NEW DELHI: Before Priya Prakash Warrier’s by now infamous ‘wink’ in Oru Adaar Love, there was Padmaavat. And before that, Udta Punjab, An Insignificant Man and more.What’s common between the films is that they were all sucked into controversy and even dragged to court before they could hit the silver screen. And what’s heartening is that the courts have come to their rescue, but not before re-igniting the debate on the fundamental right of filmmakers to freedom of speech and expression under Article 19 of the Constitution.
Last year, while allowing the release of An Insignificant Man -- a socio-political documentary on the rise to power of Arvind Kejriwal and his Aam Aadmi Party -- the Supreme Court had pitched for artistic freedom. It had said, “A film or a drama or a novel or a book is a creation of art.“An artist has his own freedom to express himself in a manner which is not prohibited in law and such prohibitions are not read by implication to crucify the rights of expressive mind. The human history records that there are many authors who express their thoughts according to the choice of their words, phrases, expressions and also create characters who may look absolutely different than an ordinary man would conceive of.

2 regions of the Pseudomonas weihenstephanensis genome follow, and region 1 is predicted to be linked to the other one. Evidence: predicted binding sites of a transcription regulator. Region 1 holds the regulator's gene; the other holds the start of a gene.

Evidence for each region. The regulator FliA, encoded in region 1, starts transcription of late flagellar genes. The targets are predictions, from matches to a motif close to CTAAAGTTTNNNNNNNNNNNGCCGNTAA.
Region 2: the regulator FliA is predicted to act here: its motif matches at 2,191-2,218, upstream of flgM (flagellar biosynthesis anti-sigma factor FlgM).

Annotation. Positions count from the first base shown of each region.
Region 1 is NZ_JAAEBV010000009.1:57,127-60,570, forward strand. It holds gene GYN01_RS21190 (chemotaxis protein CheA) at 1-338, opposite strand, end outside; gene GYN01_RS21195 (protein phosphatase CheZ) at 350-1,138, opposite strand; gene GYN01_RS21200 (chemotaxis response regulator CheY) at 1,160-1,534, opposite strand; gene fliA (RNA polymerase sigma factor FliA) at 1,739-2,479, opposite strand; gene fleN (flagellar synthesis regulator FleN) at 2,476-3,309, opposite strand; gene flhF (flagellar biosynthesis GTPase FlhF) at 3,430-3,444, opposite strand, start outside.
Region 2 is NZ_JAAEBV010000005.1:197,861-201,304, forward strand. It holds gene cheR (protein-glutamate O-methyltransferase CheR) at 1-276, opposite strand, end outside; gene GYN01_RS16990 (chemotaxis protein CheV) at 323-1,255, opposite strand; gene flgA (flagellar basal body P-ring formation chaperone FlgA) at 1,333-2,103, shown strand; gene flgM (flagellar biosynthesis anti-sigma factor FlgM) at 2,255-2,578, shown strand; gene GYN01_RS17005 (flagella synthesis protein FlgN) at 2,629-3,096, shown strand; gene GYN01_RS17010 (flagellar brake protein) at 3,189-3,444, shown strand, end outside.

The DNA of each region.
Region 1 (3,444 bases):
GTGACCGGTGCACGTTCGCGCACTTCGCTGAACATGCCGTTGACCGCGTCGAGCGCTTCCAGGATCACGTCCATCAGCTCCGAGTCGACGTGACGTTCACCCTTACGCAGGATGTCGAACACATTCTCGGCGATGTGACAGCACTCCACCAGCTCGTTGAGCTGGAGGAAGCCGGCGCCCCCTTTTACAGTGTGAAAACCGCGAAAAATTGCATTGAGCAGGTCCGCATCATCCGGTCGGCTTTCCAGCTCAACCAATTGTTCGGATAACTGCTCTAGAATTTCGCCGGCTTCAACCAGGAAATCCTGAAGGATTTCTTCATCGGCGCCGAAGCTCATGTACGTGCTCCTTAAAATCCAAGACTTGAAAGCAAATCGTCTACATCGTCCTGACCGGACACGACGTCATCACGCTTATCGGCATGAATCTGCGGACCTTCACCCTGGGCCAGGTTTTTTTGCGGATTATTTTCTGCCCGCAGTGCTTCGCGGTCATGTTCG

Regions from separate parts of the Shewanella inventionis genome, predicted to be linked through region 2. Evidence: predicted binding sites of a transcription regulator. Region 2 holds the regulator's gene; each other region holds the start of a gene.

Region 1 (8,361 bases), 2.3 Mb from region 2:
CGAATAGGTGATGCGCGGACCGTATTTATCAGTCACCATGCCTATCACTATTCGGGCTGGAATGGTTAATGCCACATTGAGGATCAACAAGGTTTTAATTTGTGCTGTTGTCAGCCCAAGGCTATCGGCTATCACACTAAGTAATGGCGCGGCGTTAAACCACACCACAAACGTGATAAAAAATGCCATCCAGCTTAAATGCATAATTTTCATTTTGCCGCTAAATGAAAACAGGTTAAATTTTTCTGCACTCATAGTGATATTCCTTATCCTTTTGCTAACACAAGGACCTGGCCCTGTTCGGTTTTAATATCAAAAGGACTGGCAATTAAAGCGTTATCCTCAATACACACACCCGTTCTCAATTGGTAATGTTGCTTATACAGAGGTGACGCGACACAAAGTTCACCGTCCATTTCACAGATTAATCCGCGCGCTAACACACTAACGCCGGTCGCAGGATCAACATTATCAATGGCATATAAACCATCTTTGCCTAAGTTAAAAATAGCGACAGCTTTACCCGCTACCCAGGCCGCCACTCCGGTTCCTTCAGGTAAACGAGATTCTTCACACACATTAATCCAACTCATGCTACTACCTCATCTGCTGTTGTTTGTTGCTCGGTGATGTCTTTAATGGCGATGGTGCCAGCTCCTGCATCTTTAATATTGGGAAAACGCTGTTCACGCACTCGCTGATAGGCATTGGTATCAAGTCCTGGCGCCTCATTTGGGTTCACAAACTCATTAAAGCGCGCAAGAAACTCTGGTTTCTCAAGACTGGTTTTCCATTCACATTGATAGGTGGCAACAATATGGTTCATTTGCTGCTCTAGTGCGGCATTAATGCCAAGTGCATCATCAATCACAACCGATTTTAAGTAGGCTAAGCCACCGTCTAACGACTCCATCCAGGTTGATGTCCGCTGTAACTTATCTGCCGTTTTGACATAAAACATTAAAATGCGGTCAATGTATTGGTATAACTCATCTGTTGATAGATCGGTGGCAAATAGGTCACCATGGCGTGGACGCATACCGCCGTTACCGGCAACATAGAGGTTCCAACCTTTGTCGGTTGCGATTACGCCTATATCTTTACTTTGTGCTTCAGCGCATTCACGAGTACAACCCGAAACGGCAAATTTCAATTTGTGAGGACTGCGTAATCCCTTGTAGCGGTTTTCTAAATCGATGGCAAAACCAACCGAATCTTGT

“A thought provoking film should never mean that it has to be didactic or in way puritanical. It can be expressive and provoking the conscious or the sub-conscious thoughts of the viewer. If there has to be any limitation, that has to be as per the prescription in law.”
Similarly, the apex court had rejected a petition seeking a stay on the release of director Madhur Bhandarkar’s Indu Sarkar, which deals with the imposition of Emergency in 1975 by former Prime Minister Indira Gandhi. Then too, the court had said that artistic expression was within the limits of law.